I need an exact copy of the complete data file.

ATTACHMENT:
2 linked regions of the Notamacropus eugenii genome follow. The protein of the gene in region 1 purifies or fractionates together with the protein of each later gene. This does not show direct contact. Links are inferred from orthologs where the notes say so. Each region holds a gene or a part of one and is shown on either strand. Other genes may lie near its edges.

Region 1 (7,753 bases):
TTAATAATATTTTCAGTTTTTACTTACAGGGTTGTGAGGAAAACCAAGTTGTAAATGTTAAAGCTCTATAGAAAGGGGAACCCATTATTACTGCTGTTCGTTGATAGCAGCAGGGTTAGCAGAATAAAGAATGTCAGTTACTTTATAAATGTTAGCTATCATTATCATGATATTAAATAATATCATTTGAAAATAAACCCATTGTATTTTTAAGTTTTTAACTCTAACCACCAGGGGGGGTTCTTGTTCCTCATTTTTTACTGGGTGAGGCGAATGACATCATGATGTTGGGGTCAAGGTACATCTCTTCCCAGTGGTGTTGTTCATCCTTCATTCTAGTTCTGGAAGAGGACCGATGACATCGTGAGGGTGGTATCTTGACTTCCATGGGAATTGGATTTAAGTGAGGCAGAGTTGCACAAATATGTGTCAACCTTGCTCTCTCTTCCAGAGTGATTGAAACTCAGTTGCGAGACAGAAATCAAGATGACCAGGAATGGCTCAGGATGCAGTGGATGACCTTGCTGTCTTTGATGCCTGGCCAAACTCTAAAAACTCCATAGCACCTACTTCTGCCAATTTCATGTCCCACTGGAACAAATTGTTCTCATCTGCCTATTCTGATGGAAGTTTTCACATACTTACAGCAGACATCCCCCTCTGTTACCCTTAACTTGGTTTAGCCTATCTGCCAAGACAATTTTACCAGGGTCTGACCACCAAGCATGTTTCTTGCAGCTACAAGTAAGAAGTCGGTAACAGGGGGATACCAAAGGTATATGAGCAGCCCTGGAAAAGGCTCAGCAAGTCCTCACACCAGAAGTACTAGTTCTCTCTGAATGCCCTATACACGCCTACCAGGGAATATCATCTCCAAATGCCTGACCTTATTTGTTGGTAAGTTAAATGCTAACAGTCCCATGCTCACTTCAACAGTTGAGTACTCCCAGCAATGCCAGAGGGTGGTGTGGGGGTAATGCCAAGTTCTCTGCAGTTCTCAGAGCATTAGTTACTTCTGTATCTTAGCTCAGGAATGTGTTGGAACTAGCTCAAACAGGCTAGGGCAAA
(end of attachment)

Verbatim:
2 linked regions of the Notamacropus eugenii genome follow. The protein of the gene in region 1 purifies or fractionates together with the protein of each later gene. This does not show direct contact. Links are inferred from orthologs where the notes say so. Each region holds a gene or a part of one and is shown on either strand. Other genes may lie near its edges.

Region 1 (7,753 bases):
TTAATAATATTTTCAGTTTTTACTTACAGGGTTGTGAGGAAAACCAAGTTGTAAATGTTAAAGCTCTATAGAAAGGGGAACCCATTATTACTGCTGTTCGTTGATAGCAGCAGGGTTAGCAGAATAAAGAATGTCAGTTACTTTATAAATGTTAGCTATCATTATCATGATATTAAATAATATCATTTGAAAATAAACCCATTGTATTTTTAAGTTTTTAACTCTAACCACCAGGGGGGGTTCTTGTTCCTCATTTTTTACTGGGTGAGGCGAATGACATCATGATGTTGGGGTCAAGGTACATCTCTTCCCAGTGGTGTTGTTCATCCTTCATTCTAGTTCTGGAAGAGGACCGATGACATCGTGAGGGTGGTATCTTGACTTCCATGGGAATTGGATTTAAGTGAGGCAGAGTTGCACAAATATGTGTCAACCTTGCTCTCTCTTCCAGAGTGATTGAAACTCAGTTGCGAGACAGAAATCAAGATGACCAGGAATGGCTCAGGATGCAGTGGATGACCTTGCTGTCTTTGATGCCTGGCCAAACTCTAAAAACTCCATAGCACCTACTTCTGCCAATTTCATGTCCCACTGGAACAAATTGTTCTCATCTGCCTATTCTGATGGAAGTTTTCACATACTTACAGCAGACATCCCCCTCTGTTACCCTTAACTTGGTTTAGCCTATCTGCCAAGACAATTTTACCAGGGTCTGACCACCAAGCATGTTTCTTGCAGCTACAAGTAAGAAGTCGGTAACAGGGGGATACCAAAGGTATATGAGCAGCCCTGGAAAAGGCTCAGCAAGTCCTCACACCAGAAGTACTAGTTCTCTCTGAATGCCCTATACACGCCTACCAGGGAATATCATCTCCAAATGCCTGACCTTATTTGTTGGTAAGTTAAATGCTAACAGTCCCATGCTCACTTCAACAGTTGAGTACTCCCAGCAATGCCAGAGGGTGGTGTGGGGGTAATGCCAAGTTCTCTGCAGTTCTCAGAGCATTAGTTACTTCTGTATCTTAGCTCAGGAATGTGTTGGAACTAGCTCAAACAGGCTAGGGCAAA